Senators Look to Improve Access, Affordability to Mental Health Services

WASHINGTON, D.C. — May is Mental Health Awareness Month. Mental health challenges impact millions of Americans, and many have a hard time finding and paying for mental health services. 

There’s no shortage of challenges facing mental health professionals. 

“Workforce is a tremendous hurdle for accessing mental health care. We’re also seeing burnout as a significant factor,” said Laurel Stine, Executive Vice President and Chief Policy Officer for the American Foundation for Suicide Prevention (AFSP). 

These challenges come at a time when people need services most. 

According to the National Alliance on Mental Illness, one-in-five, or almost 60 million adults in the US experience mental illness. 

“We are facing a mental health crisis, a suicide crisis, and a substance use crisis,” said Stine. 

Stine says even though there’s been significant progress in recent decades- 

 “Mental health is still not recognized on par with physical health care,” said Stine. 

Now, a group of US senators are trying to elevate mental health with the ‘United States Senate Commission on Mental Health Act Of 2024.’  

Senator John Fetterman (D- PA) is leading that legislative effort. 

“That conversation is a national conversation and it’s a red and a blue conversation,” said Sen. Fetterman, who is motivated by his own, personal experience.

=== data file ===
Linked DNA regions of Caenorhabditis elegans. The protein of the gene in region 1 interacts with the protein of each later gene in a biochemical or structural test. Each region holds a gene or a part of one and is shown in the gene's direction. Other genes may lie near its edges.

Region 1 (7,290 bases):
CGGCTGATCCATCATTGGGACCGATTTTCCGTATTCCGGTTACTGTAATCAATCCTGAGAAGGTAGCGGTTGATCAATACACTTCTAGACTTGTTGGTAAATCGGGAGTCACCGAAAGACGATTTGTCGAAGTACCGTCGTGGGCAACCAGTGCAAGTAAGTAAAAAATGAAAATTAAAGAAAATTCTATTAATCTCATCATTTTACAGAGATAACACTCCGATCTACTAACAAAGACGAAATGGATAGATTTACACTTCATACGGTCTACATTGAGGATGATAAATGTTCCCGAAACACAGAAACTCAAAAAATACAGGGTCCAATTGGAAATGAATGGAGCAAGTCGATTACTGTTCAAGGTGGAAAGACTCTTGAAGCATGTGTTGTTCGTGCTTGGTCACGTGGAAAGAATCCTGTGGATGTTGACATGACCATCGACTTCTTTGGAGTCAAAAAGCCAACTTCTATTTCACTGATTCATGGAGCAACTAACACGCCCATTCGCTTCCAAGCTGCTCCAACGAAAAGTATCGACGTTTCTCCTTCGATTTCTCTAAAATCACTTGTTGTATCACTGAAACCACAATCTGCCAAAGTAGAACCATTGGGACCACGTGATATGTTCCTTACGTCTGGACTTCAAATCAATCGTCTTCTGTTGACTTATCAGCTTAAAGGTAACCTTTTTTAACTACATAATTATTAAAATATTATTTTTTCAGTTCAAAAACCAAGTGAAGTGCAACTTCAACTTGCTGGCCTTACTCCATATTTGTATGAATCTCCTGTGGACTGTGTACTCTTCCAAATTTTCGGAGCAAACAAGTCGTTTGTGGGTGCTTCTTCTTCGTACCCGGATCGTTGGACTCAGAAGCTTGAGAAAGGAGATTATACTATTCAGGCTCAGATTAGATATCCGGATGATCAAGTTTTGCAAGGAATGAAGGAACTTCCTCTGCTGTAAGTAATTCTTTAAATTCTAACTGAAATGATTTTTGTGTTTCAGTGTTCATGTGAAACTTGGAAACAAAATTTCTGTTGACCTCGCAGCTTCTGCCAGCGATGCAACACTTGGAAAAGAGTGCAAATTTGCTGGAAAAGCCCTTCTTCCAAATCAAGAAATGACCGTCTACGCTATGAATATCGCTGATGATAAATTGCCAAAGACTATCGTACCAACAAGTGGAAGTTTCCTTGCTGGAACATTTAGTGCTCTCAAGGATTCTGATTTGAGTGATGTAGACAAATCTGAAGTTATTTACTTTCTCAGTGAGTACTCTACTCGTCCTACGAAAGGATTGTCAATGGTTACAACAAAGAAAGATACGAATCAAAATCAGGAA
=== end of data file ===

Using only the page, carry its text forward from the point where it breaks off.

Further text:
Last year, the freshman senator checked himself in to receive treatment for clinical depression. 

“I’m grateful, I got the kinds of help that allowed me to be back. And I would want that for anybody,” said Fetterman. “And I’m always humbled when I encounter people who say, ‘Hey, you being open about that has helped me.’” 

Fetterman says the proposed commission would improve access to and affordability of mental health services. 

Access and affordability, along with reducing stigma, is paramount for advocates like Stine. 

“Bring in those voices and helping reduce the stigma, this is a senator who’s coming forth with his challenges,” said Stine. “It takes the will of public policymakers. It takes the will of private and public agencies and organizations, advocates and other stakeholders to really come together.” 

“Stay in the game. It may not get better tomorrow or next week, but as long as you stay in this game, it is going to get better,” said Fetterman.